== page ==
Larger levels of expected return typically necessitate a higher level of risk. Some investors will prefer to invest in high-risk assets because they need high returns to accomplish their objectives, but the potential implications (downside risks) of this strategy must be considered. Other investors will have amassed adequate assets and will not require huge returns, allowing them to take a lower-risk approach with greater
assurance of fulfilling their objectives. This could be the case for a pension plan with a high funding level, which means that its assets are adequate (or nearly sufficient) to cover its liabilities.
2. Risk Tolerance
The amount of risk that investors are willing and able to bear with their investments is usually limited. There is a relationship between risk and return, as previously stated. In general, the bigger the predicted return, the higher the risk. Similarly, the larger the risk, the higher the predicted return. Risk tolerance is determined by an investor’s ability and willingness to take risks.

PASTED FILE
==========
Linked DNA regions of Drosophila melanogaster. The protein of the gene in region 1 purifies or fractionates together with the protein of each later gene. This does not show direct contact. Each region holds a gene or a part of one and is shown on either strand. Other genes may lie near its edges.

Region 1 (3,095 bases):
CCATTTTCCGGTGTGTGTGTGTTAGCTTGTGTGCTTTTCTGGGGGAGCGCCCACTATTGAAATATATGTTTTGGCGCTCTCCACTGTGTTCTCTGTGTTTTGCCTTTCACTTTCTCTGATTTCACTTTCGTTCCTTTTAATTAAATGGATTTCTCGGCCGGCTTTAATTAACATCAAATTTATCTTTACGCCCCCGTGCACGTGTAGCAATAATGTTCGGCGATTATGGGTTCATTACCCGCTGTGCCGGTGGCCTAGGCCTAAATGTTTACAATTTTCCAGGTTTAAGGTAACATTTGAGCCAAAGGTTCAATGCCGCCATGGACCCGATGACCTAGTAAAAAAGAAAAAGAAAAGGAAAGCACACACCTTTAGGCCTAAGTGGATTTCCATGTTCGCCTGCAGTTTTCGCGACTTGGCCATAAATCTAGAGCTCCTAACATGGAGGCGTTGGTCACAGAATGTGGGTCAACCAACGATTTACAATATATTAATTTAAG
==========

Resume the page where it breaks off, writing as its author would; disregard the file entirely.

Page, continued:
The ability to take risk is determined by the investor’s condition, such as the asset-to liability ratio and the time horizon. If an investor’s assets outnumber their liabilities, any losses incurred as a result of risk-taking may not have a significant impact on their way of life. Investors with a long-time horizon have more flexibility in adjusting their circumstances to cope with losses by saving more or waiting for markets to rebound, albeit recovery and timing cannot be assured. Willingness to take risks is also influenced by the investor’s psychology, which can be examined by surveys.